Dealing With the Loss of Your Pet
Recovering from the shock after losing your pet can be very depressing. Pets are a part of the family and enrich our daily lives, so when they pass away we experience grief.
The common causes that leads to a pet’s passing are:
- Life threatening illness
- Old age
- Serious accidents or unanticipated incidences
- Behavioural changes
- Chronic illness that needs long term care and demand extra burdens
It’s inevitable that someday, you will lose your pet to death, however, there are things you can do now as an owner, to ensure your pet has the best chance of a long and happy life.
Review Your Pet’s Quality of Life
- Pain and discomfort during movement and walk
- Extreme loss of appetite
- Vomiting and diarrhoea after eating and drinking
- Difficulty in breathing
- Infrequent other problems related to urination or defecation
- Decline in sense of sight and hearing
- Dangerous behaviour
Consult your vet to discuss the complete health and disease profile of your pet. The vet can also help you to work out your alternatives when it comes to any conditions or ailments your dog may have. In the event of bad news, draw support from friends and family as well.
Losing a pet is emotionally trying, even for the toughest person. Accepting grief over a pet can be difficult for some people, but the fact is that everybody experiences grief in their own way. Acknowledgement of those feelings of guilt, depression, sadness and the like is very important for your healing, and expressing your feelings to those close to you is essential. Feel free to consult a professional if you feel you’re not coping.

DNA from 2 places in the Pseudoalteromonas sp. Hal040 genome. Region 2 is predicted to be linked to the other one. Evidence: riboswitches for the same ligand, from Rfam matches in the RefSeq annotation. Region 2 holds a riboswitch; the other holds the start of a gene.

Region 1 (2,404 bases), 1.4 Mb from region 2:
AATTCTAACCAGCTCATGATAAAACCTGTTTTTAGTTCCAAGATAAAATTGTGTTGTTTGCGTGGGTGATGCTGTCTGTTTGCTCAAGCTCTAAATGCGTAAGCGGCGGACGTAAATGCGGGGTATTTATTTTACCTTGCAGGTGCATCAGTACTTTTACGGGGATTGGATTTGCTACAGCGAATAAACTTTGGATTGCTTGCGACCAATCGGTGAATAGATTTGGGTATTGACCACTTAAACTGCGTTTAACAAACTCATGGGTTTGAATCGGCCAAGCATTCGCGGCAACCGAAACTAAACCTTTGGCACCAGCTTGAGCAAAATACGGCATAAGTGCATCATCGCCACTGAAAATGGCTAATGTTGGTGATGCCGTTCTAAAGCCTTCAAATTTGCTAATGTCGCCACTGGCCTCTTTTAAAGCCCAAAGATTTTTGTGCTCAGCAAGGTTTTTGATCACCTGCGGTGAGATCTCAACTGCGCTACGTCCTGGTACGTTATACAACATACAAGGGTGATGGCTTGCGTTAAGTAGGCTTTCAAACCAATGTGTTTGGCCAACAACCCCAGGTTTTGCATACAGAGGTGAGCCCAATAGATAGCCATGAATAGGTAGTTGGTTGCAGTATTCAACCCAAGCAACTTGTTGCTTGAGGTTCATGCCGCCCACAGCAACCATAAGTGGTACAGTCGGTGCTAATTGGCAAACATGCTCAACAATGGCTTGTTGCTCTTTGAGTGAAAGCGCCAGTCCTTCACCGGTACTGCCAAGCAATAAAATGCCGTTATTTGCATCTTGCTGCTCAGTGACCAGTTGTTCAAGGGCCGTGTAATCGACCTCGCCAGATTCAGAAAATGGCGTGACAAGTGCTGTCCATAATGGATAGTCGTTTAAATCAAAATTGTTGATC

Children are often a lot more sensitive to situations than adults, and they will know if something bad is happening. Feel free to keep details of a painful experience or decision from them, but be sure to inform them of a decision regarding a pet when you have made it. If you have concluded that your pet will be put down, you need to let your child know. Here are some helpful tips that will assist you in getting your kids through the pain of losing a pet:
- Provide honest, easy-to-understand, age-appropriate answers: Always give your children clear, honest and easy answers which they can fully understand. They will respect your honesty.
- Be careful with your words: Avoid flattery, using phrases like “gone to sleep”, because these can create unnecessary anxiety. In the example of the term “gone to sleep”, your child may develop anxiety over going to sleep for themselves.
- Encourage your children to share their feelings: Allow your children to speak and share their feelings regarding the death of their pet, and allow them to share their sadness. You can also share your own feelings with them.
- Include your children in any pet funeral arrangements: Doing this enables your children to say farewell as they like.
- Assure children that it’s nobody’s fault: Let them know that nobody is responsible for the death of their pet.
The Healing Phase
As with any grief, time is the biggest healer. Allow yourself the necessary time and space for grief and healing. Don’t be afraid to seek help if you need it from a telephone hotline, chat rooms, online forums and support groups. You can also read books to help you understand what you are going through in the grief process.
If you think you are in need of individual expert help, contact a counsellor or talk to your GP who may refer you to a psychologist. Make contributions or volunteer your services to a pet shelter. As time goes by, the sadness will be replaced with happiness and you will remember the happy memories of your special friend.